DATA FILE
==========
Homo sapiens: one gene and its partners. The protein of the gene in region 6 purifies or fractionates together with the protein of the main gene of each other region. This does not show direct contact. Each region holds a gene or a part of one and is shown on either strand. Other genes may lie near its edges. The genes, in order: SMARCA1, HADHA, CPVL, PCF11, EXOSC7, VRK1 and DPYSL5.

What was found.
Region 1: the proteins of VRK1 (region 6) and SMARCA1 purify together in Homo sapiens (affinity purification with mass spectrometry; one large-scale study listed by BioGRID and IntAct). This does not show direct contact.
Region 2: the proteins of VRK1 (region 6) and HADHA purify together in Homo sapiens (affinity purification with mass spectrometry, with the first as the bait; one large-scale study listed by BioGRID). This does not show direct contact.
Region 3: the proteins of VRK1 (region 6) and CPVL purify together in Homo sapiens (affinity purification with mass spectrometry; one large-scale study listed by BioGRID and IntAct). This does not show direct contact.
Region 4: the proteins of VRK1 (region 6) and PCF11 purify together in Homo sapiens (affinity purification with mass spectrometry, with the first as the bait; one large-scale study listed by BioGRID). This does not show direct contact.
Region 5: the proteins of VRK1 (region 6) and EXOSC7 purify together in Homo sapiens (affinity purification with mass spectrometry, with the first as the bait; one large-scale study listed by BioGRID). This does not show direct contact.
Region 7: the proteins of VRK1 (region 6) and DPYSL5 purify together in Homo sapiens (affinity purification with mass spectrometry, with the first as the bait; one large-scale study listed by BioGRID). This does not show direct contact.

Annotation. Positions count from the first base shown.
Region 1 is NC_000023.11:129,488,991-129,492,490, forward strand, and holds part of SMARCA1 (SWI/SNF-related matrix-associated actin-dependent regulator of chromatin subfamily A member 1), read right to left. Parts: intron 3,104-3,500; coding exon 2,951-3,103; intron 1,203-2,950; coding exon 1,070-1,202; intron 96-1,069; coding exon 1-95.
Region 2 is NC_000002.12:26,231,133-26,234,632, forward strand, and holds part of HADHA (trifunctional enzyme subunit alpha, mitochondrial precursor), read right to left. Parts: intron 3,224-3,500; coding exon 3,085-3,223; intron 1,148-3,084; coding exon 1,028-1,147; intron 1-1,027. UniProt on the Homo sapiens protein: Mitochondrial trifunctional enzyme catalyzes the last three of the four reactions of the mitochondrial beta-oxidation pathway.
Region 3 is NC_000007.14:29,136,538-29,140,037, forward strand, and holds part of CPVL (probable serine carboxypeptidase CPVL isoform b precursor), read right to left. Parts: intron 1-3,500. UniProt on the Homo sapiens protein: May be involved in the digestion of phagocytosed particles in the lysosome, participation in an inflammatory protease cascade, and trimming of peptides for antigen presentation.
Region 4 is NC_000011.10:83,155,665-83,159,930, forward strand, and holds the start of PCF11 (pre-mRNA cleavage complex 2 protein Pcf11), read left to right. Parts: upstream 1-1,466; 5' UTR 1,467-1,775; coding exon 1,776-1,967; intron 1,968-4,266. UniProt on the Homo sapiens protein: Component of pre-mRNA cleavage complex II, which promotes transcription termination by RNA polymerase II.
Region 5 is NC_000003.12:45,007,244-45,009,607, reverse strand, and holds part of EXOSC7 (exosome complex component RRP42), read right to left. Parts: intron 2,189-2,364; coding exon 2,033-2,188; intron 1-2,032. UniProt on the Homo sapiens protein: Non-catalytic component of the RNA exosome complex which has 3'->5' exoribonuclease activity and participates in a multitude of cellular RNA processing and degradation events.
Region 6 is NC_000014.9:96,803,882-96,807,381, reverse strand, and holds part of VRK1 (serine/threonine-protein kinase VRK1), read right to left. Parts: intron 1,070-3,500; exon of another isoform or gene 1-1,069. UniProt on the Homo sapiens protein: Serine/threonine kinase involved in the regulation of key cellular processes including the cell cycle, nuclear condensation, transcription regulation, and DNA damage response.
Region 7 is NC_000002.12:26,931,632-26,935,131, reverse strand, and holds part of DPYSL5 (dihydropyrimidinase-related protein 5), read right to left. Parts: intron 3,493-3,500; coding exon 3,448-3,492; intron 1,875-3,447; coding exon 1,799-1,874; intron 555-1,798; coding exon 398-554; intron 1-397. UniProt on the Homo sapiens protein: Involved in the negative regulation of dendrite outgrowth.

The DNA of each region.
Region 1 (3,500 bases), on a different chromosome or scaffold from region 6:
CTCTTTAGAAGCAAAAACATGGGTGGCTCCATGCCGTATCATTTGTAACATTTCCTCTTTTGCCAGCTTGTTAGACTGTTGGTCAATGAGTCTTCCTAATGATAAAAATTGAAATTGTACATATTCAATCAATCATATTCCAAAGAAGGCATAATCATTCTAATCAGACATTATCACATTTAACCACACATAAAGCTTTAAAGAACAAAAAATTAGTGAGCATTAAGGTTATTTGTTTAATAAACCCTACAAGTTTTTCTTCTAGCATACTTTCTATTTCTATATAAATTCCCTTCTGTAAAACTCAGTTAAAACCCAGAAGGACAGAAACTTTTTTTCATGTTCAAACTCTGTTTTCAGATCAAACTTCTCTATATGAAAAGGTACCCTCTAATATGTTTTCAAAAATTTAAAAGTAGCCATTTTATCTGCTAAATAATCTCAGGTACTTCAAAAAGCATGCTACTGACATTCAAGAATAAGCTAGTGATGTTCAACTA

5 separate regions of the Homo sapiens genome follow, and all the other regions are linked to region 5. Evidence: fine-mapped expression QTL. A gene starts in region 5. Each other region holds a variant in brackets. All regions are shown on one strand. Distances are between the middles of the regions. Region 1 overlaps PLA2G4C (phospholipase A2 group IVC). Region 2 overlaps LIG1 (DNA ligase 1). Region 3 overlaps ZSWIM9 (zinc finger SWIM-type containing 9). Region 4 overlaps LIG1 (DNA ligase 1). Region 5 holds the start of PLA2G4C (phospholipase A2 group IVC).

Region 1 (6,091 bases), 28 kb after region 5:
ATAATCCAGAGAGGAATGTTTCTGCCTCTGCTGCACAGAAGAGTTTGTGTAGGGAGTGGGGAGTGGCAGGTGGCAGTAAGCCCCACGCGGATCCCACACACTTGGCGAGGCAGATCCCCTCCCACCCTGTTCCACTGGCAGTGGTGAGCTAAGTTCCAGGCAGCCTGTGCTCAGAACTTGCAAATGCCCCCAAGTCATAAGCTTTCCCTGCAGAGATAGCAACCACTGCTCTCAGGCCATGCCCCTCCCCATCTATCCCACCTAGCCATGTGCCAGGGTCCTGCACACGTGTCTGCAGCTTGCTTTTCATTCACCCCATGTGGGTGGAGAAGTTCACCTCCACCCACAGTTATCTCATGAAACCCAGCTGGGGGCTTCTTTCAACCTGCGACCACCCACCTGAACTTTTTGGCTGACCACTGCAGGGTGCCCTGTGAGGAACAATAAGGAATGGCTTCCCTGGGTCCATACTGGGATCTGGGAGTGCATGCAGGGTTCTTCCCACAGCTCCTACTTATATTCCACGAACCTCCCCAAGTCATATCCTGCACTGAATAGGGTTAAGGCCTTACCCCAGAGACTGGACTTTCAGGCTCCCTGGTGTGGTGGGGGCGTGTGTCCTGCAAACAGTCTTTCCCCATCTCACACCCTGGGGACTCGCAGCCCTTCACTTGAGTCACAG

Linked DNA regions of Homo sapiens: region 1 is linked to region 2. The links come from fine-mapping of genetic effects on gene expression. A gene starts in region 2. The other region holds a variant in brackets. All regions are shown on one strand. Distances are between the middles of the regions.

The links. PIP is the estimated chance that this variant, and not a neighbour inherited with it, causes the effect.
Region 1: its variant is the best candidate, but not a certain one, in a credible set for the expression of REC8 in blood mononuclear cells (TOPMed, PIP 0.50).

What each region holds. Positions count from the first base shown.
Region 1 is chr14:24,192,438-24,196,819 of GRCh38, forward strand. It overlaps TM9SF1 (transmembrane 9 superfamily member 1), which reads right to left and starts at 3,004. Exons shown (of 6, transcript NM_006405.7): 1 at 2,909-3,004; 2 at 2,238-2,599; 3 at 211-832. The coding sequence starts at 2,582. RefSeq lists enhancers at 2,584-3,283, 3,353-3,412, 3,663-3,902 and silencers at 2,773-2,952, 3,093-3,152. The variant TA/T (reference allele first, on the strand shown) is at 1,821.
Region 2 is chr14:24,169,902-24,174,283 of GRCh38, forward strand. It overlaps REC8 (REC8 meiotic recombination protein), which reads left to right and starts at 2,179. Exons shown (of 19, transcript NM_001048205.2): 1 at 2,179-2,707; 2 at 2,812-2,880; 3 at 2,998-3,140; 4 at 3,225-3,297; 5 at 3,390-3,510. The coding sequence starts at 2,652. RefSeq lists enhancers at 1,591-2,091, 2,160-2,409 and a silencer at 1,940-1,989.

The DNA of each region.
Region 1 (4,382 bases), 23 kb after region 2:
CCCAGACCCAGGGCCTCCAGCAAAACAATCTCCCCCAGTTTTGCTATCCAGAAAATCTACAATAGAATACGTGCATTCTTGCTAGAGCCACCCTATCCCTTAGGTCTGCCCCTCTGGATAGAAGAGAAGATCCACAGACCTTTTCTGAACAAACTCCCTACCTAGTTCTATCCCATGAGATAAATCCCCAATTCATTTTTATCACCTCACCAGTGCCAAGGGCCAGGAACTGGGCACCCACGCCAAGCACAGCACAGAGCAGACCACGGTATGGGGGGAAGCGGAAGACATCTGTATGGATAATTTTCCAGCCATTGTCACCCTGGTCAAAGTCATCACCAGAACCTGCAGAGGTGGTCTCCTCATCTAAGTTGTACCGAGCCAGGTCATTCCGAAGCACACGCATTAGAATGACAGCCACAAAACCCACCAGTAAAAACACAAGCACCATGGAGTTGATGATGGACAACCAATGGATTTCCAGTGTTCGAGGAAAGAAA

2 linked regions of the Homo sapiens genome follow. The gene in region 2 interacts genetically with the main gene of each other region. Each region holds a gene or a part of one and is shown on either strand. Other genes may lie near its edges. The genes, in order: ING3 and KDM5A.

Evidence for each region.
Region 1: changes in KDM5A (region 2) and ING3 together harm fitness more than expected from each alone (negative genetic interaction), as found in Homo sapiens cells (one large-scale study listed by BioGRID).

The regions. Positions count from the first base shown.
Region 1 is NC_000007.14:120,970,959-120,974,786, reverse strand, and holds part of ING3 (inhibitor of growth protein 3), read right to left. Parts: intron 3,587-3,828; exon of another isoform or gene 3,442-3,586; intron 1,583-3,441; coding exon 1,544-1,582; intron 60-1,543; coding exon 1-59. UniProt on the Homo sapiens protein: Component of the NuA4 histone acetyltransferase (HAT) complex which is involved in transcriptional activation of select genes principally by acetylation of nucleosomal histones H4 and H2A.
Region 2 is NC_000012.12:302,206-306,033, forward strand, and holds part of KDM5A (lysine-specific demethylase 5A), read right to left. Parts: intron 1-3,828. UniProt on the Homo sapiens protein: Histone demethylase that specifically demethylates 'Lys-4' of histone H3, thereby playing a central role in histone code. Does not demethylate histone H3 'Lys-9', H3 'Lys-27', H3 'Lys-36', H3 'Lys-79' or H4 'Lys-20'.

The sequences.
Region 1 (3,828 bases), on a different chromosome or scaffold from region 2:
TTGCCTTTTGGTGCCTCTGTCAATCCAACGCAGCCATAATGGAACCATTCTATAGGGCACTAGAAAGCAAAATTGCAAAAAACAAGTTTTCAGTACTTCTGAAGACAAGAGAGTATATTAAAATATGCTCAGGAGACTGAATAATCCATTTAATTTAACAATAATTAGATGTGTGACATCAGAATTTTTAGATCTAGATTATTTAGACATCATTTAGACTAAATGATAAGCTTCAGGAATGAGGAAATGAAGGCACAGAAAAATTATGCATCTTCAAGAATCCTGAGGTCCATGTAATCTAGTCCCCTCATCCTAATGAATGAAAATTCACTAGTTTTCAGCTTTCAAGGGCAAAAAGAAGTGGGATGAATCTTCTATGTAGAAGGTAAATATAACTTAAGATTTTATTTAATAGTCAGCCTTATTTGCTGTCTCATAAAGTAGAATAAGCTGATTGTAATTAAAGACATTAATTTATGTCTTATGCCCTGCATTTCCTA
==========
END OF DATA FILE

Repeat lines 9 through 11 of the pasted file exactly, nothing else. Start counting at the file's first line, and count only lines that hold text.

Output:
Annotation. Positions count from the first base shown.
Region 1 is NC_000023.11:129,488,991-129,492,490, forward strand, and holds part of SMARCA1 (SWI/SNF-related matrix-associated actin-dependent regulator of chromatin subfamily A member 1), read right to left. Parts: intron 3,104-3,500; coding exon 2,951-3,103; intron 1,203-2,950; coding exon 1,070-1,202; intron 96-1,069; coding exon 1-95.
Region 2 is NC_000002.12:26,231,133-26,234,632, forward strand, and holds part of HADHA (trifunctional enzyme subunit alpha, mitochondrial precursor), read right to left. Parts: intron 3,224-3,500; coding exon 3,085-3,223; intron 1,148-3,084; coding exon 1,028-1,147; intron 1-1,027. UniProt on the Homo sapiens protein: Mitochondrial trifunctional enzyme catalyzes the last three of the four reactions of the mitochondrial beta-oxidation pathway.